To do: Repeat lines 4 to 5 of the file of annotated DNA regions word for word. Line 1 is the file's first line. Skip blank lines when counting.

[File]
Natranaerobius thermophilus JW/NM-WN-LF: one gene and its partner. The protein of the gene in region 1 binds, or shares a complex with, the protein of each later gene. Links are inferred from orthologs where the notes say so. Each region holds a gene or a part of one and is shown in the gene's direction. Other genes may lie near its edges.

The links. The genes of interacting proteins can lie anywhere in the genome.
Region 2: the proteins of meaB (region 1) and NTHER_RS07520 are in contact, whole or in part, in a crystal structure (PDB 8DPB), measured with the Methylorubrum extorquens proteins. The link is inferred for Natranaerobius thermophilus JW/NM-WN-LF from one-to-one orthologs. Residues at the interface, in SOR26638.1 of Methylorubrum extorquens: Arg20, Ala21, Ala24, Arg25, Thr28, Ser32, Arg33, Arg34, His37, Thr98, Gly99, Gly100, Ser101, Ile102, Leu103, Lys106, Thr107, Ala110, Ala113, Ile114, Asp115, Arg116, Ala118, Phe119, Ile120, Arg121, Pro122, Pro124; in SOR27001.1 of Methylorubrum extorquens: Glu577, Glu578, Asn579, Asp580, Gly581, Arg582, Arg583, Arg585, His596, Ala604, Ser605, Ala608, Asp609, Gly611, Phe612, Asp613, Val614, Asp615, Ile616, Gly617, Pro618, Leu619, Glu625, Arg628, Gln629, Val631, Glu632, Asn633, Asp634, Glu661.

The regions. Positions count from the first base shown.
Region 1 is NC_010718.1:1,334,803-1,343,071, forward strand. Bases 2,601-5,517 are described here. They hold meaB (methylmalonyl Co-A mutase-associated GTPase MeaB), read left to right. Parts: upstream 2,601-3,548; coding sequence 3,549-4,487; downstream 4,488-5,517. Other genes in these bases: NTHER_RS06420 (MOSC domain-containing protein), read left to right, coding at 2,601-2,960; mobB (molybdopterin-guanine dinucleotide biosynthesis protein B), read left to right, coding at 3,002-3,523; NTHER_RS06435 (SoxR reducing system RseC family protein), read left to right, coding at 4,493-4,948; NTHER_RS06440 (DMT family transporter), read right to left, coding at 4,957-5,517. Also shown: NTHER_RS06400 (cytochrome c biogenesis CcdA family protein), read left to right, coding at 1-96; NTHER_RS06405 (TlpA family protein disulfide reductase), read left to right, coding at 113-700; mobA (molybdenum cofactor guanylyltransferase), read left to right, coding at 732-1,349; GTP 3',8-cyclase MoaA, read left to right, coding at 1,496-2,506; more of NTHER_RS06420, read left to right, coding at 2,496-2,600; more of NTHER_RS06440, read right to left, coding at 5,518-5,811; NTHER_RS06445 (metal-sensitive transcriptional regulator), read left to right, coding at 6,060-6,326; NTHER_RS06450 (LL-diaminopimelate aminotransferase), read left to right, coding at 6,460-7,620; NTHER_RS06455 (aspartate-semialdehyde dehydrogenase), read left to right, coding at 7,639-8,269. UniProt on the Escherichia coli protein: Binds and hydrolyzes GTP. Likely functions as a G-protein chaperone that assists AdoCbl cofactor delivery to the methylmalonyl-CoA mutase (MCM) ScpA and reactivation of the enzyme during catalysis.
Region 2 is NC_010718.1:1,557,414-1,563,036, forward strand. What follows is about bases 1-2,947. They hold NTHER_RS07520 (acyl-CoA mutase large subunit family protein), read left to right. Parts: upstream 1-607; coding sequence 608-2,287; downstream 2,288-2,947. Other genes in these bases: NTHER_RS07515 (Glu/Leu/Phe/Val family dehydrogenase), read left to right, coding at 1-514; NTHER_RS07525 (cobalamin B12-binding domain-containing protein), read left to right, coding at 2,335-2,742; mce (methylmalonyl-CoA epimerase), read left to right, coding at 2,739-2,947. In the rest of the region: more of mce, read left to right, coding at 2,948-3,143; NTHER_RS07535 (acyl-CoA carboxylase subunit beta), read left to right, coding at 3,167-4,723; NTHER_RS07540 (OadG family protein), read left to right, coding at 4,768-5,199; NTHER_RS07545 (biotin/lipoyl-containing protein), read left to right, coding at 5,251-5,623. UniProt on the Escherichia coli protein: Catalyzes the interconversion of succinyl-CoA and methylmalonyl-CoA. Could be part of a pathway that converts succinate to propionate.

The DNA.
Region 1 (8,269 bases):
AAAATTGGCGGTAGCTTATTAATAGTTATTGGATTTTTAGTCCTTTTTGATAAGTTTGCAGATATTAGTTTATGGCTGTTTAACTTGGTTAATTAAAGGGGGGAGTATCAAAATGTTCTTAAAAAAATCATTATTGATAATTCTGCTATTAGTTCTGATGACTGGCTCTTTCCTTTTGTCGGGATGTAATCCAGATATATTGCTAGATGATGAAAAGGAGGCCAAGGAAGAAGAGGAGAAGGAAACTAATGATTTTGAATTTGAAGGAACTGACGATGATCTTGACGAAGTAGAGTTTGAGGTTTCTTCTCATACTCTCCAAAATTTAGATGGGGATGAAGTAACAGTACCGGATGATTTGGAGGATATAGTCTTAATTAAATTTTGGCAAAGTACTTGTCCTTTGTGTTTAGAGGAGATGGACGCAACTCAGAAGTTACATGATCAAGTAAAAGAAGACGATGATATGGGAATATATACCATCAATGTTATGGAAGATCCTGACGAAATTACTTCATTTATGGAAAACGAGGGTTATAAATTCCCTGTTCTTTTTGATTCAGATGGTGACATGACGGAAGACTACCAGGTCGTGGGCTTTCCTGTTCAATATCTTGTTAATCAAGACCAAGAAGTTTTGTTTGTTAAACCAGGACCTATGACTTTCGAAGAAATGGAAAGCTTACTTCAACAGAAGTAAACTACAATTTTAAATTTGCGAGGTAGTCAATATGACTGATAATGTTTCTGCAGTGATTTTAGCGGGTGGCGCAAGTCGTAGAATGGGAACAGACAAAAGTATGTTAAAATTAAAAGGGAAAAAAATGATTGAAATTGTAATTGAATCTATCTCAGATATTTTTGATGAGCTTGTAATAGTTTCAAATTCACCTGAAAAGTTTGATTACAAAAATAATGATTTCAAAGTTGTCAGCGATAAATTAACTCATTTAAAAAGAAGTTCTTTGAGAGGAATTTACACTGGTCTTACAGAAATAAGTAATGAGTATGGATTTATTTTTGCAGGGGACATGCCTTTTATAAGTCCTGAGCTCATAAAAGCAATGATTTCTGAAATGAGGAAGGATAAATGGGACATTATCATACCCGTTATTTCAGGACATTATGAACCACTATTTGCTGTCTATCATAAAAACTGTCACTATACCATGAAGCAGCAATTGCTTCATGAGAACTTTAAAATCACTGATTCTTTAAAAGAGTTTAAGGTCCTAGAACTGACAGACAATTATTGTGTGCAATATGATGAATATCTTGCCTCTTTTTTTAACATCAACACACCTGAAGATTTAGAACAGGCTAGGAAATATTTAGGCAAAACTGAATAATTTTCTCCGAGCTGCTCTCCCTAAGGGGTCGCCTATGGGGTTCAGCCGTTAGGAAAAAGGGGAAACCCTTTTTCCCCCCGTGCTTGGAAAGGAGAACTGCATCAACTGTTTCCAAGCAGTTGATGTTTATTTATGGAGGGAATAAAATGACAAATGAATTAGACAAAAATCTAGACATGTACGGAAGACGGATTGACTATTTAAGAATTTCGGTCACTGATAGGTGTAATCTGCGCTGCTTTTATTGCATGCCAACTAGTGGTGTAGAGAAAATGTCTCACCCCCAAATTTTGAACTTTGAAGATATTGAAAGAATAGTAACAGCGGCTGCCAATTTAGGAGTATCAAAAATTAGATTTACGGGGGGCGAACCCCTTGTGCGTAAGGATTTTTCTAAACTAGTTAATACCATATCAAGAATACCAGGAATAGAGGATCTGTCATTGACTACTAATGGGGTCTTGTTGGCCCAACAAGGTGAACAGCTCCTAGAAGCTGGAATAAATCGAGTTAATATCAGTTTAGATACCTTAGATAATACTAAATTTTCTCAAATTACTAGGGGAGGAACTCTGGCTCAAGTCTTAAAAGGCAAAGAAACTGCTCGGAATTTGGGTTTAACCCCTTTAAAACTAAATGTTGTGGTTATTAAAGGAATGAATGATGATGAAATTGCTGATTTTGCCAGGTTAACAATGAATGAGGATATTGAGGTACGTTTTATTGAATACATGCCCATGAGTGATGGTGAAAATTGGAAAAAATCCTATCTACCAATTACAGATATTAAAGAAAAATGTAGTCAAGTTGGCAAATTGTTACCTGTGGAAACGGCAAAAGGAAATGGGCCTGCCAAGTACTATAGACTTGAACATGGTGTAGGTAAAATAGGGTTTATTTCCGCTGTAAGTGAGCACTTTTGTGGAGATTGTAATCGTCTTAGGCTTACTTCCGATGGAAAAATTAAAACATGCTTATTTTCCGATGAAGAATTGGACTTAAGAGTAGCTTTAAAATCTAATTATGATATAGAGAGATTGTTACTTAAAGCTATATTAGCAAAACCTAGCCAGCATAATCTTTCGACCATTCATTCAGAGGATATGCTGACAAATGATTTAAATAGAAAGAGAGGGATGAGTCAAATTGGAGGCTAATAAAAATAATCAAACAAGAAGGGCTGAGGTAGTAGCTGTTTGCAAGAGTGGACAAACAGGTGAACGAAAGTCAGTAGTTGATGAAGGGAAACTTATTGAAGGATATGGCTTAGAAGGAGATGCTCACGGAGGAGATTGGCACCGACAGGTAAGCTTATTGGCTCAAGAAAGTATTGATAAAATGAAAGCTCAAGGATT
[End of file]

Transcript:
The regions. Positions count from the first base shown.
Region 1 is NC_010718.1:1,334,803-1,343,071, forward strand. Bases 2,601-5,517 are described here. They hold meaB (methylmalonyl Co-A mutase-associated GTPase MeaB), read left to right. Parts: upstream 2,601-3,548; coding sequence 3,549-4,487; downstream 4,488-5,517. Other genes in these bases: NTHER_RS06420 (MOSC domain-containing protein), read left to right, coding at 2,601-2,960; mobB (molybdopterin-guanine dinucleotide biosynthesis protein B), read left to right, coding at 3,002-3,523; NTHER_RS06435 (SoxR reducing system RseC family protein), read left to right, coding at 4,493-4,948; NTHER_RS06440 (DMT family transporter), read right to left, coding at 4,957-5,517. Also shown: NTHER_RS06400 (cytochrome c biogenesis CcdA family protein), read left to right, coding at 1-96; NTHER_RS06405 (TlpA family protein disulfide reductase), read left to right, coding at 113-700; mobA (molybdenum cofactor guanylyltransferase), read left to right, coding at 732-1,349; GTP 3',8-cyclase MoaA, read left to right, coding at 1,496-2,506; more of NTHER_RS06420, read left to right, coding at 2,496-2,600; more of NTHER_RS06440, read right to left, coding at 5,518-5,811; NTHER_RS06445 (metal-sensitive transcriptional regulator), read left to right, coding at 6,060-6,326; NTHER_RS06450 (LL-diaminopimelate aminotransferase), read left to right, coding at 6,460-7,620; NTHER_RS06455 (aspartate-semialdehyde dehydrogenase), read left to right, coding at 7,639-8,269. UniProt on the Escherichia coli protein: Binds and hydrolyzes GTP. Likely functions as a G-protein chaperone that assists AdoCbl cofactor delivery to the methylmalonyl-CoA mutase (MCM) ScpA and reactivation of the enzyme during catalysis.